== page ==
49ers get strength test after weak-to-weak ride


There were a lot of cynics snickering when the San Francisco 49ers pushed George Seifert out the door last year and replaced him with untested Steve Mariucci.

After all, Seifert had two Super Bowl rings and the best career winning percentage of all time (.755), and Mariucci went 6-5 in one year at the University of California and lost a bowl game to Navy.

As it turned out, the NFL couldn't give him another shot at Navy, but it did the next best thing.

It gave him two games each against the 1-7 Atlanta Falcons, the 2-7 New Orleans Saints and the 2-6 St. Louis Cardinals in the first half of the season.

The result is the 49ers are tied with the Denver Broncos for the best record in the NFL at 7-1, but nobody has any idea how good they are.

They start finding out Sunday when they play host to the Dallas Cowboys in a renewal of one of the NFL's best rivalries.

These two teams have combined to win six of the past nine Super Bowls and have been virtually obsessed with each other. After San Francisco signed Deion Sanders in 1994 and won the Super Bowl, the Cowboys lured him to Dallas the next year and won the Super Bowl.

This game is too big for Monday night. Since Fox paid $1.58 billion to get the NFC television package in 1994, the network has gotten gotten this game every year during November's sweeps week.

The game isn't what it once was because the Cowboys are struggling at 4-4, but it should show whether the 49ers are as good as their record.

Mariucci survived his only crisis when the 49ers won their second game in St. Louis without Steve Young and Jerry Rice. Young returned the next week and they've cruising every since.

"He stood tall through that little session," Young said. "And that's where a lot of guys said, 'Wow, we'll follow this guy.' Up to that point, it was like: 'Well, we don't know.' "

The 49ers do know that their top-ranked defense has yet to face an offense ranked above No. 23. The Cowboys are ranked 19th, and quarterback Troy Aikman is coming back from a concussion.

"You look at their personnel, you look at what they bring to the table, you just automatically assume they should be doing better," 49ers safety Merton Hanks said of the Cowboys.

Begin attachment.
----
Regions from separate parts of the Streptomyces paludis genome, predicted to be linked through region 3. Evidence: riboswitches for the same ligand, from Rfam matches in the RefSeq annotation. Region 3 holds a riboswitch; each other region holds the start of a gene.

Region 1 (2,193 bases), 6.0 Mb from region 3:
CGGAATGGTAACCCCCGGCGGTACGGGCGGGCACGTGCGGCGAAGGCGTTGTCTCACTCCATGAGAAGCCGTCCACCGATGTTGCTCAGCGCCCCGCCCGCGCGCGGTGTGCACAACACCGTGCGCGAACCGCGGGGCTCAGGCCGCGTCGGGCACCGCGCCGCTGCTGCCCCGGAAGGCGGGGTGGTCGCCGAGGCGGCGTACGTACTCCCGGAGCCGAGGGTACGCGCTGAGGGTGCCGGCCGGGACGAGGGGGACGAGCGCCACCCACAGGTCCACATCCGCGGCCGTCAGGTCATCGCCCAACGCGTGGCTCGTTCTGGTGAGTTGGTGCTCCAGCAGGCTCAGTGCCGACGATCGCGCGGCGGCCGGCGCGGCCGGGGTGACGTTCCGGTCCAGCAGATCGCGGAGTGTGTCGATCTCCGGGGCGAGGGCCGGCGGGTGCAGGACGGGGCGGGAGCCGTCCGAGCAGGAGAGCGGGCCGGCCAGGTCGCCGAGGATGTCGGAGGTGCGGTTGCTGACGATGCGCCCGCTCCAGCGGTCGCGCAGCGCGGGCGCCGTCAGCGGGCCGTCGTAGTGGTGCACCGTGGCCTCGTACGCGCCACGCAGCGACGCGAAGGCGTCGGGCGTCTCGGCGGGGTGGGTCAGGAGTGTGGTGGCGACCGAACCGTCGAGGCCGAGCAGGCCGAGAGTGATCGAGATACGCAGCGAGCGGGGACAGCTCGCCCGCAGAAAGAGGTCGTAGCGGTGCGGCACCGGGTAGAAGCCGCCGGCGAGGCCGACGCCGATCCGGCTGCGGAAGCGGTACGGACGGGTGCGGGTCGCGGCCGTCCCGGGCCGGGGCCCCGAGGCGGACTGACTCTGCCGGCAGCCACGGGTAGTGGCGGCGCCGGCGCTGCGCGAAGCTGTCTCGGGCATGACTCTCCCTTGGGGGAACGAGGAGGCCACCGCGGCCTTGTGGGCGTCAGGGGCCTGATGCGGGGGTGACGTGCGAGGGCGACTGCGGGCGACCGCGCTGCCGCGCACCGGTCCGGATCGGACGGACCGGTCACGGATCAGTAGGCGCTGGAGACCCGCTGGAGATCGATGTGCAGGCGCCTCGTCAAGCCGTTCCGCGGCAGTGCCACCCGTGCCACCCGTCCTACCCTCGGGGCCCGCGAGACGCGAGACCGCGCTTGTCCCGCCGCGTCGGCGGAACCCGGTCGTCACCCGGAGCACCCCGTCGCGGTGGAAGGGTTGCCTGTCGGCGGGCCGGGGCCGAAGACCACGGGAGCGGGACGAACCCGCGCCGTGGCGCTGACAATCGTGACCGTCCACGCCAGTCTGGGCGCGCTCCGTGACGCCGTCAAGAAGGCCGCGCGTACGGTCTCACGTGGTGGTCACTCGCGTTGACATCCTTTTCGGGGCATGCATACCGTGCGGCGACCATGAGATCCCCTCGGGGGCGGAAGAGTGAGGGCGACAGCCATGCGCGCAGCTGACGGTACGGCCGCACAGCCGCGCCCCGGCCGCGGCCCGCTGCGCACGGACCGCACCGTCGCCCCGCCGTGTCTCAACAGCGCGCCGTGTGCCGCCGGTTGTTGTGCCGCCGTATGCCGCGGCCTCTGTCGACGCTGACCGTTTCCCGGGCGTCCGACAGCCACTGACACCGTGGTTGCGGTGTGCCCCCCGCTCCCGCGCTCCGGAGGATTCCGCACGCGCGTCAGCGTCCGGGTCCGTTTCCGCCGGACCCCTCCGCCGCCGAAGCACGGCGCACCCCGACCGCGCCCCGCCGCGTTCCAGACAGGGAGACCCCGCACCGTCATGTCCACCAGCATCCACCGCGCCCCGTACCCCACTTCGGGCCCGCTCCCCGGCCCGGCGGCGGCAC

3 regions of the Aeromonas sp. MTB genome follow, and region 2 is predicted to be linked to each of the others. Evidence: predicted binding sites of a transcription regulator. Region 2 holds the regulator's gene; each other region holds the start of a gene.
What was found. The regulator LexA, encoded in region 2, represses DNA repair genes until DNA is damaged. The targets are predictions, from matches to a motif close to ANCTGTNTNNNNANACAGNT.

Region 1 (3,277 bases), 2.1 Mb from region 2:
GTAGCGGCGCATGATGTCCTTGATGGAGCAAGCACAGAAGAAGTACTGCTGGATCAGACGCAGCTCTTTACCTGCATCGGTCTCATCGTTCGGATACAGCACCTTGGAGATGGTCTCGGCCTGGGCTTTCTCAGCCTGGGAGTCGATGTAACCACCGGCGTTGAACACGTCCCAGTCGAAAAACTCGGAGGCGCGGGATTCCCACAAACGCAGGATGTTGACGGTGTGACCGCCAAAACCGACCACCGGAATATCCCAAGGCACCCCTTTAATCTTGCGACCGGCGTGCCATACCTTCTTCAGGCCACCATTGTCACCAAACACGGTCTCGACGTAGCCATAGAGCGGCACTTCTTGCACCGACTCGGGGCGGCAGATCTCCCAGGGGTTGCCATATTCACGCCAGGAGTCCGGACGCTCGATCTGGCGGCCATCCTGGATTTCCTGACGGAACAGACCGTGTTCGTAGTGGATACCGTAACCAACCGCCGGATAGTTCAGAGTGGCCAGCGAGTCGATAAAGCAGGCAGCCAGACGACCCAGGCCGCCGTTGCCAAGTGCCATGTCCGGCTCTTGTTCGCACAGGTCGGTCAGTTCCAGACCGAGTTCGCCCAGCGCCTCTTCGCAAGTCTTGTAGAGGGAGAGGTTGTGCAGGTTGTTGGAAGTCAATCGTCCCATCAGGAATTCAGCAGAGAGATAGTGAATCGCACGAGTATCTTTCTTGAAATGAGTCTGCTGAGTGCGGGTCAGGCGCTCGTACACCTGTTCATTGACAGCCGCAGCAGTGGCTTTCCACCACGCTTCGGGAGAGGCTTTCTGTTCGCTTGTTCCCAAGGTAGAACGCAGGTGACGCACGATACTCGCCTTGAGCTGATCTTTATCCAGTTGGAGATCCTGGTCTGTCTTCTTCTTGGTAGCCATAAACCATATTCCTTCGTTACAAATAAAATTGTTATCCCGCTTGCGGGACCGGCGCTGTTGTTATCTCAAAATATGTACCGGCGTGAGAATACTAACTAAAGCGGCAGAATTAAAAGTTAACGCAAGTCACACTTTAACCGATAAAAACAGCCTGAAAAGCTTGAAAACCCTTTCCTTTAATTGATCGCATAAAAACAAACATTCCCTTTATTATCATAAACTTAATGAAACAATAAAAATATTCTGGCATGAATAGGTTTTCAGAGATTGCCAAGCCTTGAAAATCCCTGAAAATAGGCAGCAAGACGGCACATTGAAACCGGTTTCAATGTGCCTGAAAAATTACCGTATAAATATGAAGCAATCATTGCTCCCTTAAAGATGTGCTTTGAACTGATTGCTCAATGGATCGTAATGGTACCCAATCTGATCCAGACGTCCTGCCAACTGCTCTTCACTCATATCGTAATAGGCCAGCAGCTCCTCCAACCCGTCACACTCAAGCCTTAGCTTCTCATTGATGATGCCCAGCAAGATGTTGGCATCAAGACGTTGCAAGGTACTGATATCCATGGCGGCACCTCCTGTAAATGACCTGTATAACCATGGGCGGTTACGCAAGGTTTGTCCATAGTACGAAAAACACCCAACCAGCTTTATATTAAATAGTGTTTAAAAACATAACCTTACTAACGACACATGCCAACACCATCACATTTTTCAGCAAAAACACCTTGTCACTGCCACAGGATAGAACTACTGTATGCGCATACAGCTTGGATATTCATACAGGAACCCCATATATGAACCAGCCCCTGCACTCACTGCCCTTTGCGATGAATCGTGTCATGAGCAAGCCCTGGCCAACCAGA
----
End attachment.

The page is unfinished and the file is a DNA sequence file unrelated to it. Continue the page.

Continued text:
With a three-game lead in their division, the 49ers have virtually wrapped up a playoff spot. They're playing this one for their reputation.

Best of the rest

Patriots at Vikings: This is a fascinating matchup pitting a pair of beleaguered coaches. In New England, Pete Carroll has the same 5-3 record the team had last year under Bill Parcells, but he has been charged and convicted of not being the Tuna by the restless Patriots fans. That means all those New England players who spent the off-season talking about how much they'd like to play for Carroll have to produce.

For Minnesota, coach Dennis Green is doing just fine on the field with a 6-2 mark. His problem is a book he wrote in which he laid out a plan for a hostile takeover of the club. He now says he was just "thinking out loud." Whatever, Vikings fans may not give him a warm reception in the first home game since the book was


Steelers at Chiefs: The Monday night game features another intriguing coaching matchup: Marty Schottenheimer against his former assistant, Bill Cowher. So far, Cowher's career is following along the lines of Schottenheimer's. Both have sterling regular-season records but losing playoff marks, although Cowher has made one Super Bowl, which Schottenheimer has yet to do. The Steelers won in Kansas City, 17-7, last year with Mike Tomczak at quarterback and now will try to do it with Kordell Stewart.

Seahawks at Broncos: This will be a shootout between a pair of aging quarterbacks, 40-year-old Warren Moon of Seattle and 37-year-old John Elway of Denver. Elway's passing game is ranked only 14th this year because Terrell Davis heads the league's best rushing offense. Moon, by contrast, has the second-best passing offense (behind the Ravens) after passing for 409 yards against the Raiders last week. The Broncos shredded the Seahawks, 35-14, in Week 2, but the Seahawks have won five of six and are a much different team.

Worth a look

Lions at Packers: Did you forget that the Lions upset the Pack- ers, 26-15, in Week 5, when Barry Sanders rushed for 139 yards and the Lions intercepted three passes. The Packers got their game together last Monday night in New England, so it doesn't figure to happen again, but erratic Detroit has been on a win-one, lose-one pace all year. After a loss to the Giants and a bye, this is their win-one week. If Green Bay is to get on a roll, it can't afford to stumble after the New England victory.